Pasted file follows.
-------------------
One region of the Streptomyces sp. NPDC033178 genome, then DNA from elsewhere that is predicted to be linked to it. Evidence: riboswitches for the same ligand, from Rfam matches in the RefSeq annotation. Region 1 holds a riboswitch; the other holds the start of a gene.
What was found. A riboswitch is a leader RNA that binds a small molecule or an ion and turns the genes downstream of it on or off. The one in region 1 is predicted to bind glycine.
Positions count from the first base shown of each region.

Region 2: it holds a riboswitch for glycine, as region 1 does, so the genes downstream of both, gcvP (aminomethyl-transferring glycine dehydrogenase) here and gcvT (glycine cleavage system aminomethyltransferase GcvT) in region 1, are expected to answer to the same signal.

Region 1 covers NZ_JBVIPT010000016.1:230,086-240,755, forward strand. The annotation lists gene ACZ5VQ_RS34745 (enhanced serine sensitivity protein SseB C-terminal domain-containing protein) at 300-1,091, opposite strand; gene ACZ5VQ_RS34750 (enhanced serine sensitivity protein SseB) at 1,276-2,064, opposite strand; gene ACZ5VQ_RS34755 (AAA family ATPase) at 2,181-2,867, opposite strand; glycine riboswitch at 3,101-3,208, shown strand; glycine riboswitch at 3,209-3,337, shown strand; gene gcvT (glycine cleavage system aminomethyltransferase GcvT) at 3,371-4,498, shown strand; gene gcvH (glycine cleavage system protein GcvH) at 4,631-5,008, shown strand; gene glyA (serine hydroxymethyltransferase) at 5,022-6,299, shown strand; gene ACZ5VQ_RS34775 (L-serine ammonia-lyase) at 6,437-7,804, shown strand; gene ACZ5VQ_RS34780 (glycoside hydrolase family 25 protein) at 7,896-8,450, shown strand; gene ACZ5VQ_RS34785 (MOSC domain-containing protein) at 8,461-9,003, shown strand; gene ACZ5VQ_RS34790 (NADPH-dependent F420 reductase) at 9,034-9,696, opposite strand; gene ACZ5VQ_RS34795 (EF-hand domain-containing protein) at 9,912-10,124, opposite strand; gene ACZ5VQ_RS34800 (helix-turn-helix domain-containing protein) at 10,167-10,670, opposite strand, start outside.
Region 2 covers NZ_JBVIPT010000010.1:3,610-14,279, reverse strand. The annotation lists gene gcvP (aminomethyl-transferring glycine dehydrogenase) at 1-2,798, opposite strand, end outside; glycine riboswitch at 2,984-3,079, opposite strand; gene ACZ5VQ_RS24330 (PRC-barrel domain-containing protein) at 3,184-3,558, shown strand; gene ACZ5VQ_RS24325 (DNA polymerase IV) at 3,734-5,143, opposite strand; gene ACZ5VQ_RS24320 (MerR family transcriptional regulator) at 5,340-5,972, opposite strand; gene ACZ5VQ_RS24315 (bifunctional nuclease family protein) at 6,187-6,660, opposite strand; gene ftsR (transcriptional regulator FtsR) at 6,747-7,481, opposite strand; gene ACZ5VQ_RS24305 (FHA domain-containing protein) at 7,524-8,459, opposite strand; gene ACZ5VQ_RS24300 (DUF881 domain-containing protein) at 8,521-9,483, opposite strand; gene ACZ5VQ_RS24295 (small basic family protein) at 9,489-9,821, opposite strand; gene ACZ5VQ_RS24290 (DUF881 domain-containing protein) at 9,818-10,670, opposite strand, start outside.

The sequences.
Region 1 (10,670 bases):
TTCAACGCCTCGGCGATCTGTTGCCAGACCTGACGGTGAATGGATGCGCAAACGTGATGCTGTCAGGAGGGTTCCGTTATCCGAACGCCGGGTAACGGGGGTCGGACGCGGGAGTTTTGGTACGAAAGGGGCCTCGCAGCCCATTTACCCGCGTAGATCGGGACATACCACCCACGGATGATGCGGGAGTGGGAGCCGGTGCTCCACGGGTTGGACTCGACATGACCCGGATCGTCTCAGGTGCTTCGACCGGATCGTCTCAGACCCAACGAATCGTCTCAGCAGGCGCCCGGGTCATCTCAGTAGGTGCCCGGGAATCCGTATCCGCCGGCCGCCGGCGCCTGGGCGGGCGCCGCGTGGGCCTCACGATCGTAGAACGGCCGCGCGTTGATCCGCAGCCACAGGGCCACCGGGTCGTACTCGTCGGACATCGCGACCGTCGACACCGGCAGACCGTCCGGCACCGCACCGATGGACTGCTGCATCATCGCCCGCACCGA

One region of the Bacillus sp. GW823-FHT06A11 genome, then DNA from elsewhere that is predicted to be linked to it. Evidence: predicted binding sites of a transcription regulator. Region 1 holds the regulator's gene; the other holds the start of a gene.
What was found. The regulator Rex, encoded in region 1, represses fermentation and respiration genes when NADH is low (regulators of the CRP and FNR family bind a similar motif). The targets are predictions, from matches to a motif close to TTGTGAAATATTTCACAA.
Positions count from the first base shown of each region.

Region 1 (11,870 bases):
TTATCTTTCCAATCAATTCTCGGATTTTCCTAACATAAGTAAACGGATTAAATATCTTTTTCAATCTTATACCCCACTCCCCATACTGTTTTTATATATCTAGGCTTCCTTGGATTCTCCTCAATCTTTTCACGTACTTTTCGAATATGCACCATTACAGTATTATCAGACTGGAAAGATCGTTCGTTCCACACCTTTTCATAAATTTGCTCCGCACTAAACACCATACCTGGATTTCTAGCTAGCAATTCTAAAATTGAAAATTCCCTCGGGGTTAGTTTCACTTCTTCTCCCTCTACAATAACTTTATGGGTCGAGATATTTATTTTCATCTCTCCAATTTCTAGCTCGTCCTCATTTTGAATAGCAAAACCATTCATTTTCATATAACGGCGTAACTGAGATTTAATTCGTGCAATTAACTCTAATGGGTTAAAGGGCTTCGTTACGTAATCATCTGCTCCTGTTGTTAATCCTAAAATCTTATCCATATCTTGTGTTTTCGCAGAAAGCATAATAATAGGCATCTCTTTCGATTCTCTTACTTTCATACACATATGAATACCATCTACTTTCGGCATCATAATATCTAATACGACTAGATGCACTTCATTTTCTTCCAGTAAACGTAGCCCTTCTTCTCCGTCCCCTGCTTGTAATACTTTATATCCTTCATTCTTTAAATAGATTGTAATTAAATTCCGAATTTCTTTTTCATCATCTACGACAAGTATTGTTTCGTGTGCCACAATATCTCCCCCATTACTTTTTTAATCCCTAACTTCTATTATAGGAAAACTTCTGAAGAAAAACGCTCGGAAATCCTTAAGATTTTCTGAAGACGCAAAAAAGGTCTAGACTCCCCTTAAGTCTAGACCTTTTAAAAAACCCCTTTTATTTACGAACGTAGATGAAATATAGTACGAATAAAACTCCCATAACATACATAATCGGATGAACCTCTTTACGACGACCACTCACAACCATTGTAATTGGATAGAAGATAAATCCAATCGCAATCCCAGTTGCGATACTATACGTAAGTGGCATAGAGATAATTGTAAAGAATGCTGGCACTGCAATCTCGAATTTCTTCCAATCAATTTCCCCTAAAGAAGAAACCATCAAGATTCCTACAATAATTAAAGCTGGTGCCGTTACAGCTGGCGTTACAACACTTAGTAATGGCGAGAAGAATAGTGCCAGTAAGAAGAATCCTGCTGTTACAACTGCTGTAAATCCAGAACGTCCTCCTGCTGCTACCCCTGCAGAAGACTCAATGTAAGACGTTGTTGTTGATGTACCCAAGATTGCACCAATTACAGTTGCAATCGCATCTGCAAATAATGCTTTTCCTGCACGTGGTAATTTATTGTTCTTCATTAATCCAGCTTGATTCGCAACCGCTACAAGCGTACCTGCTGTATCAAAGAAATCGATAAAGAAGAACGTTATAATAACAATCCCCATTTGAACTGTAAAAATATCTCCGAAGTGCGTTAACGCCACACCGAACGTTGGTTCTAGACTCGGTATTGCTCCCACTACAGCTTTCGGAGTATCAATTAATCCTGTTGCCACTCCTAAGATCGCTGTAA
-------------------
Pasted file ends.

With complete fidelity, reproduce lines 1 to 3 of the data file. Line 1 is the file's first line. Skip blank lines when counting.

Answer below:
One region of the Streptomyces sp. NPDC033178 genome, then DNA from elsewhere that is predicted to be linked to it. Evidence: riboswitches for the same ligand, from Rfam matches in the RefSeq annotation. Region 1 holds a riboswitch; the other holds the start of a gene.
What was found. A riboswitch is a leader RNA that binds a small molecule or an ion and turns the genes downstream of it on or off. The one in region 1 is predicted to bind glycine.
Positions count from the first base shown of each region.